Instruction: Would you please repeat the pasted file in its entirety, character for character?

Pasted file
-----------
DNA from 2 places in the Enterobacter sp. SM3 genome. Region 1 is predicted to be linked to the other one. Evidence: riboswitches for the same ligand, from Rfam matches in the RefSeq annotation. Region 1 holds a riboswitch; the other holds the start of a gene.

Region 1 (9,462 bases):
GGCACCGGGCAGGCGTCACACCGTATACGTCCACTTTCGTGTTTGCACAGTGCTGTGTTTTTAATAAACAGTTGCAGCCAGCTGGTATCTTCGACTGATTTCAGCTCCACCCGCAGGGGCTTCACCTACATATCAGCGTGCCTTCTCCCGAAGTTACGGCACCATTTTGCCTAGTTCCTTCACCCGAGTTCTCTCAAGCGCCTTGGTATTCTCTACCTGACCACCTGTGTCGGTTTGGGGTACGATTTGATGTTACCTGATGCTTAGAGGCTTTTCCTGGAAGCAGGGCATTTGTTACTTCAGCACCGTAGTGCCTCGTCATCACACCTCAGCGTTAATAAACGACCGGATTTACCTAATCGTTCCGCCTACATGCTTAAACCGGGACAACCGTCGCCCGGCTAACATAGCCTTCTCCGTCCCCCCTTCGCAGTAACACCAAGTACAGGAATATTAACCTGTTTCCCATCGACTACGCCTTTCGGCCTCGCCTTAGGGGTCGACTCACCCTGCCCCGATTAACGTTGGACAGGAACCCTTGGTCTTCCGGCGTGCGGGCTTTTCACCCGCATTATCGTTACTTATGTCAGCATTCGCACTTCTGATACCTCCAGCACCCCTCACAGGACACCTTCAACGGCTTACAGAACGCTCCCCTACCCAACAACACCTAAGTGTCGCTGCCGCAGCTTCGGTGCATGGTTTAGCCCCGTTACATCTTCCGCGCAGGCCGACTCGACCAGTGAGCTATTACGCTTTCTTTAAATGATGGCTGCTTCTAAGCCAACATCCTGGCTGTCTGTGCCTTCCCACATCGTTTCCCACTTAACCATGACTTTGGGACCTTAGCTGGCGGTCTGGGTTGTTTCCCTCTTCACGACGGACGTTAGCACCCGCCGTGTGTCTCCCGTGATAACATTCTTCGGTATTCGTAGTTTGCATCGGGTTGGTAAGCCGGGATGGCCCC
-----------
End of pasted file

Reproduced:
DNA from 2 places in the Enterobacter sp. SM3 genome. Region 1 is predicted to be linked to the other one. Evidence: riboswitches for the same ligand, from Rfam matches in the RefSeq annotation. Region 1 holds a riboswitch; the other holds the start of a gene.

Region 1 (9,462 bases):
GGCACCGGGCAGGCGTCACACCGTATACGTCCACTTTCGTGTTTGCACAGTGCTGTGTTTTTAATAAACAGTTGCAGCCAGCTGGTATCTTCGACTGATTTCAGCTCCACCCGCAGGGGCTTCACCTACATATCAGCGTGCCTTCTCCCGAAGTTACGGCACCATTTTGCCTAGTTCCTTCACCCGAGTTCTCTCAAGCGCCTTGGTATTCTCTACCTGACCACCTGTGTCGGTTTGGGGTACGATTTGATGTTACCTGATGCTTAGAGGCTTTTCCTGGAAGCAGGGCATTTGTTACTTCAGCACCGTAGTGCCTCGTCATCACACCTCAGCGTTAATAAACGACCGGATTTACCTAATCGTTCCGCCTACATGCTTAAACCGGGACAACCGTCGCCCGGCTAACATAGCCTTCTCCGTCCCCCCTTCGCAGTAACACCAAGTACAGGAATATTAACCTGTTTCCCATCGACTACGCCTTTCGGCCTCGCCTTAGGGGTCGACTCACCCTGCCCCGATTAACGTTGGACAGGAACCCTTGGTCTTCCGGCGTGCGGGCTTTTCACCCGCATTATCGTTACTTATGTCAGCATTCGCACTTCTGATACCTCCAGCACCCCTCACAGGACACCTTCAACGGCTTACAGAACGCTCCCCTACCCAACAACACCTAAGTGTCGCTGCCGCAGCTTCGGTGCATGGTTTAGCCCCGTTACATCTTCCGCGCAGGCCGACTCGACCAGTGAGCTATTACGCTTTCTTTAAATGATGGCTGCTTCTAAGCCAACATCCTGGCTGTCTGTGCCTTCCCACATCGTTTCCCACTTAACCATGACTTTGGGACCTTAGCTGGCGGTCTGGGTTGTTTCCCTCTTCACGACGGACGTTAGCACCCGCCGTGTGTCTCCCGTGATAACATTCTTCGGTATTCGTAGTTTGCATCGGGTTGGTAAGCCGGGATGGCCCC